View from the Pont du Carrousel bridge, looking into the gardens of the Louvre.
That night, we met up with my fiancé’s cousin, who lives in Paris, to have dinner at Juveniles Wine Bar, which I’d read amazing things about. Of course we couldn’t get in.
So instead we took a long walk along the Seine with her and her French boyfriend, decided to take a bus down to a restaurant in the 14th arrondissement, figured out that the bus wasn’t coming for 15 minutes, went to a bar to have a glass of wine, and then finally made it to Le Plomb du Cantal. It’s food from the Auvergne region of France, and every dish is served with endless potatoes that waiters come around with saucepans of to ladle onto your dish if it’s empty. This was duck confit with truffade, potatoes cooked in goose fat and blended with cheese.
The cousin’s boyfriend was just sooooo French, with his country home with an underground wine cellar and his city apartment with a view of the Eiffel Tower. He was so friendly with every server and person on the street we ran into that I couldn’t tell who he actually knew and who was a total stranger. And I would never just pop into a bar for a glass while I was waiting on the bus! What if I missed it?! Paris made me realize how uptight I am. 😀
Our Airbnb in Paris was this lovely little studio with a loft and a terrace, right by the Châtelet-les-Halles Station in Le Marais. I chose the neighborhood because people said it was like Greenwich Village in NYC, and it was a short walk to places like Notre-Dame, the Louvre, and the Champs-Élysées. We could not be happier with where we stayed; just tons of restaurants and little shops everywhere, including a huge pedestrian area without any cars.
Our first order of business was to walk across the Pont Neuf bridge to Île de la Cité, the island where Notre-Dame and Sainte Chapelle are, to have crème brûlée at THE Frenchest cafe, @brasserielesdeuxpalais. Here, we got our first taste of indifferent French service and fantastic coffee!
We took low-cost Norwegian airlines into Paris on a Friday night flight that got us in to Charles de Gualle early Saturday morning. All in all, I’d take Norwegian again for sure, but you have to be aware of what you’re getting into:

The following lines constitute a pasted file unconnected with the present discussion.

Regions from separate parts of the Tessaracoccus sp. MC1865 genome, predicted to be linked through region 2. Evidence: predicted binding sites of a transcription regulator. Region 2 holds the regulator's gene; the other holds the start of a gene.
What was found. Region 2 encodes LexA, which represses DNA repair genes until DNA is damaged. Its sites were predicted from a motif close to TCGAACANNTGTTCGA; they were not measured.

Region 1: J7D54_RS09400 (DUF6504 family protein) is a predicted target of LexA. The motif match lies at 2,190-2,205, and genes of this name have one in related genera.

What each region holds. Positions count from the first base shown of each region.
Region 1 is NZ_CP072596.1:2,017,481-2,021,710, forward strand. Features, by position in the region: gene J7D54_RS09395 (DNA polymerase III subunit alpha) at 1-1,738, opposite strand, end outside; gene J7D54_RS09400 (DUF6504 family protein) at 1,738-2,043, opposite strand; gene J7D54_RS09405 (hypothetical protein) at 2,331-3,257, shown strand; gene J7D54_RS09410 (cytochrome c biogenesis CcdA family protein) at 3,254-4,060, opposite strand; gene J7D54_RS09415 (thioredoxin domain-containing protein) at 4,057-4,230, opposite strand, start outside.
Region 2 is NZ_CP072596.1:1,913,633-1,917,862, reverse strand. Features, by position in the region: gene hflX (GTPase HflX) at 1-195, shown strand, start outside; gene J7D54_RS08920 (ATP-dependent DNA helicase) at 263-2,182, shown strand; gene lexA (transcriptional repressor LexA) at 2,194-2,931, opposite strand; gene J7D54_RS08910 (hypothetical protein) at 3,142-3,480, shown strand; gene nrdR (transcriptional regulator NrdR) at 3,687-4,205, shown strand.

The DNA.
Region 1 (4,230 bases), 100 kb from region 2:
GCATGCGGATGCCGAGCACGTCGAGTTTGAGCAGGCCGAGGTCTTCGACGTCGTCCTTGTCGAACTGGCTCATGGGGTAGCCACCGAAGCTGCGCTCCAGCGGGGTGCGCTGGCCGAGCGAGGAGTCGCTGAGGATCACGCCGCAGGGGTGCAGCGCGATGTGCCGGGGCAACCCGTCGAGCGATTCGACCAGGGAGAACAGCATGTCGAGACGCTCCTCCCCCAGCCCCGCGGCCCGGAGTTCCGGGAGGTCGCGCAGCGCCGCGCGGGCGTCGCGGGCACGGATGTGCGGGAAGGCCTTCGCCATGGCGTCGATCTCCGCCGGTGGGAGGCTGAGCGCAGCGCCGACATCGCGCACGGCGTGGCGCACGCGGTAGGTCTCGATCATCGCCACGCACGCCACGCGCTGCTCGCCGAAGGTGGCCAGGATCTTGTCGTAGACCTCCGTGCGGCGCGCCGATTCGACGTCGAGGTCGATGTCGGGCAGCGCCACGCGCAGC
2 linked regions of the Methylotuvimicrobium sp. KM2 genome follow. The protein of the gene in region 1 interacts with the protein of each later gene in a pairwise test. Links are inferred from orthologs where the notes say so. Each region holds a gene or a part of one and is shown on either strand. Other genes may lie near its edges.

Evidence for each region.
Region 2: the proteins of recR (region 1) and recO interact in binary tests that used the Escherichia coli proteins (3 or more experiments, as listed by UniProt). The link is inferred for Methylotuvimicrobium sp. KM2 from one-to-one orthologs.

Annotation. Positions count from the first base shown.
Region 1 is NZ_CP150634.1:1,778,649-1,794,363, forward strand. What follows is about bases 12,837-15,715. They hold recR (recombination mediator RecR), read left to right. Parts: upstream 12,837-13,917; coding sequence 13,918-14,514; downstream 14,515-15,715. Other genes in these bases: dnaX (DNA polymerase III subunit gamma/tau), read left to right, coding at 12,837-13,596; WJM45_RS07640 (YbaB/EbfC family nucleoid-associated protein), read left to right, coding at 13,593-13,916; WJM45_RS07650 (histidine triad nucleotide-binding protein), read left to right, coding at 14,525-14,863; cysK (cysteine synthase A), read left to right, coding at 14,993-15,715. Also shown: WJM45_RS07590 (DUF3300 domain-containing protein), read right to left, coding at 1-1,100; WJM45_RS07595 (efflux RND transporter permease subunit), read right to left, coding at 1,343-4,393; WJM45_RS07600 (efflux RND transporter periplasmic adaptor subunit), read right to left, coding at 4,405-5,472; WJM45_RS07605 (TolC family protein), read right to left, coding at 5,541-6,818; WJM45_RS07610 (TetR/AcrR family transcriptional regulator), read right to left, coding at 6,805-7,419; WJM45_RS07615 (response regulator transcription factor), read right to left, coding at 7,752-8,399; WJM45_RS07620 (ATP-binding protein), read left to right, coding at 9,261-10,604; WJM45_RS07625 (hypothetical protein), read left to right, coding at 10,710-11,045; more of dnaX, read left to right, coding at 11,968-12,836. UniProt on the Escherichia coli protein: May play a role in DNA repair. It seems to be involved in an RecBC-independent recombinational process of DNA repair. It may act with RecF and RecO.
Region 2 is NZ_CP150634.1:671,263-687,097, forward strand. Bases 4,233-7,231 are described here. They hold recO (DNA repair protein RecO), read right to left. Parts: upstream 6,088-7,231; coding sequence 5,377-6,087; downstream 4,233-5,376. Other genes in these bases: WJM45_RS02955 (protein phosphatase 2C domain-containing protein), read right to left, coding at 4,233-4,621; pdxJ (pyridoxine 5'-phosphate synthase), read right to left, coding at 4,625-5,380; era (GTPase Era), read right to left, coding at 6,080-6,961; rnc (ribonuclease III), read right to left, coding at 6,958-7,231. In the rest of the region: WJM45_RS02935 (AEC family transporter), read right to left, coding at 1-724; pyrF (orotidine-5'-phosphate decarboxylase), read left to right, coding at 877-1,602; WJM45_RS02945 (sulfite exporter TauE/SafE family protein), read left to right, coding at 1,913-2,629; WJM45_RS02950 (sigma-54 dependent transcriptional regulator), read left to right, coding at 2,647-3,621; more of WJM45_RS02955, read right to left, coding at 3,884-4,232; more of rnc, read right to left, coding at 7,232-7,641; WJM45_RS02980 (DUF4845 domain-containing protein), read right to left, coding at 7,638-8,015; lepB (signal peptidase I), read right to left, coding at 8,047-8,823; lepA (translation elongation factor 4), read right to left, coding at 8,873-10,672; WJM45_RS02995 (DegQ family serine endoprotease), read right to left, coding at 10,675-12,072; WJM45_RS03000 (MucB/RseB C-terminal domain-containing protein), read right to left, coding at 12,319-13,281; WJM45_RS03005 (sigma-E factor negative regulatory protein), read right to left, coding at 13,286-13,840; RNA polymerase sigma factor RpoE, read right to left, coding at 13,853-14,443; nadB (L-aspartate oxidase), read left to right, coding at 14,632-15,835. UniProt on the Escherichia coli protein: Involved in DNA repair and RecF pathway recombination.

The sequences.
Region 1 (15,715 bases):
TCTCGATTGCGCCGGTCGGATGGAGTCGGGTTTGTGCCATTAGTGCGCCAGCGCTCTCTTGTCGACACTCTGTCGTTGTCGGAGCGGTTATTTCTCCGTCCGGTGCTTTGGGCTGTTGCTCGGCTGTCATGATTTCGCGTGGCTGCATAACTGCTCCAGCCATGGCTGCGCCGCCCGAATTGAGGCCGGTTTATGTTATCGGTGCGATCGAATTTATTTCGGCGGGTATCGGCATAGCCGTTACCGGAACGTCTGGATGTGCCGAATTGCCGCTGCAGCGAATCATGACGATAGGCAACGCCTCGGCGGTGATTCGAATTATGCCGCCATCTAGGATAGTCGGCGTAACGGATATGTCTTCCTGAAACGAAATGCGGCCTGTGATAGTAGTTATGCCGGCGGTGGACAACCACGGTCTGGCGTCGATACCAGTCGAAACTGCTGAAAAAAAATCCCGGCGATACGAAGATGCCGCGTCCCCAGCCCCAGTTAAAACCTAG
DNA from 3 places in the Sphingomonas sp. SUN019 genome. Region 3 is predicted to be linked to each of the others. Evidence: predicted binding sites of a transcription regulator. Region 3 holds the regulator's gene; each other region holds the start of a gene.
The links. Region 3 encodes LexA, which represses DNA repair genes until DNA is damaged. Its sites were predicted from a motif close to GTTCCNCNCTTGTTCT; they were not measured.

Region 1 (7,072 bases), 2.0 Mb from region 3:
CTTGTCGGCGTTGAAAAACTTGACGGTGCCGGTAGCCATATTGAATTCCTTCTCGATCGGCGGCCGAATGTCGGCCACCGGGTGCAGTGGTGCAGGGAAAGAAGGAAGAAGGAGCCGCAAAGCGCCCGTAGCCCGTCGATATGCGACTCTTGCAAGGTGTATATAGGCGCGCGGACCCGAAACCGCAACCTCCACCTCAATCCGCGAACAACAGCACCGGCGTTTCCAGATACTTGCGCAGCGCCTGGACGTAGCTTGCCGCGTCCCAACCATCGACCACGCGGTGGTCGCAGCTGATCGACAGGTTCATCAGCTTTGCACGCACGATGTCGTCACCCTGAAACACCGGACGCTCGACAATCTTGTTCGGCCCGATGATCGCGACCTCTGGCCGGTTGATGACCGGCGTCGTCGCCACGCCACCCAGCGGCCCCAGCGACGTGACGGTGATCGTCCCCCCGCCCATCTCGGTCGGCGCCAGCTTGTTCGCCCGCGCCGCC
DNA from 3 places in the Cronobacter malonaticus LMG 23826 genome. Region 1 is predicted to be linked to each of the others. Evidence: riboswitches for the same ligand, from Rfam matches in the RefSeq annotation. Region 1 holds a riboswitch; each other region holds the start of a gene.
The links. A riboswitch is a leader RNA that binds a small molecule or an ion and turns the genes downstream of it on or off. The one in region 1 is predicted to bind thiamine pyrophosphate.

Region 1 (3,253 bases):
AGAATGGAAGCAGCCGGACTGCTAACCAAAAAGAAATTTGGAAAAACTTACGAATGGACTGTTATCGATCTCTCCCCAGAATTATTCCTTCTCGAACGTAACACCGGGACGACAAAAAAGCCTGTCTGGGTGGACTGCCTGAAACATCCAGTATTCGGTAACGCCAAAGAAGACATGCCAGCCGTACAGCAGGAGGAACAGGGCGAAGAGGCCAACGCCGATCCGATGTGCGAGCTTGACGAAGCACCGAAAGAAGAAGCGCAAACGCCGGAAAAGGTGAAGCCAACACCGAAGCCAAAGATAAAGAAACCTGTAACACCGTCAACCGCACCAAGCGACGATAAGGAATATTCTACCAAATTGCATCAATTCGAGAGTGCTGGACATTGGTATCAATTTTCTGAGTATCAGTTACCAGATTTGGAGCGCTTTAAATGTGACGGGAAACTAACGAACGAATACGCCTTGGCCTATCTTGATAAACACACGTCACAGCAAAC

Cons: had to pay $65 each to check our bags because we didn’t read the weight limits, no assigned seats unless you pay $90 extra for them (we didn’t pay and just got to the airport early to check in), no online check-in for flights from/to the U.S., no meals/snacks included.
Pros: super cheap flight, brand new plane, good entertainment options, you can make the flight as expensive or inexpensive as you want with add-ons, and it’s really fun ordering snacks from the screen in front of you.
We took the Roissybus from the airport, which stops every 15 minutes at the curb outside of the terminal and drops you off at the Opéra train station in the center of the city. From there, we took the train to our Airbnb at the Châtelet station.
I had read way too much before our trip about people talking to you at the ticketing kiosk while someone else steals your stuff, so when a woman came up and asked if we needed help buying tickets, I said, “I THINK WE’RE OKAY.” I must have obviously been on the defensive, because she politely showed me her badge to prove she was an employee of the subway system and told us to ask if we needed anything. Oops!
Our Paris trip from May 6th to 14th was kind of a mistake. My fiancé saw a huge deal on flights one night and asked me if I wanted to go somewhere. Copenhagen was the cheapest, so we started talking about when we’d like to go there and all the things we’d do for nine days. But at the end of the conversation, he was like, “Is Copenhagen where you actually want to go, though? We could go someplace like Paris.” Paris, of course, was my ultimate dream city. The romance, the lights, the MICHELIN STARS. I knew I’d go there someday, but I had no idea it’d be this early on in my adventuring. It turned out to be everything I wanted it to be, and I find myself feeling nostalgic for the trip and the culture so often since we’ve come back. But it’s such a huge country! We saw basically none of it in nine days! I didn’t even walk around the streets gnawing on a baguette like the Parisians do! But the things we did do and see were amazing and life-changing, and I hope you’ll enjoy my pictures as much as I enjoyed making them.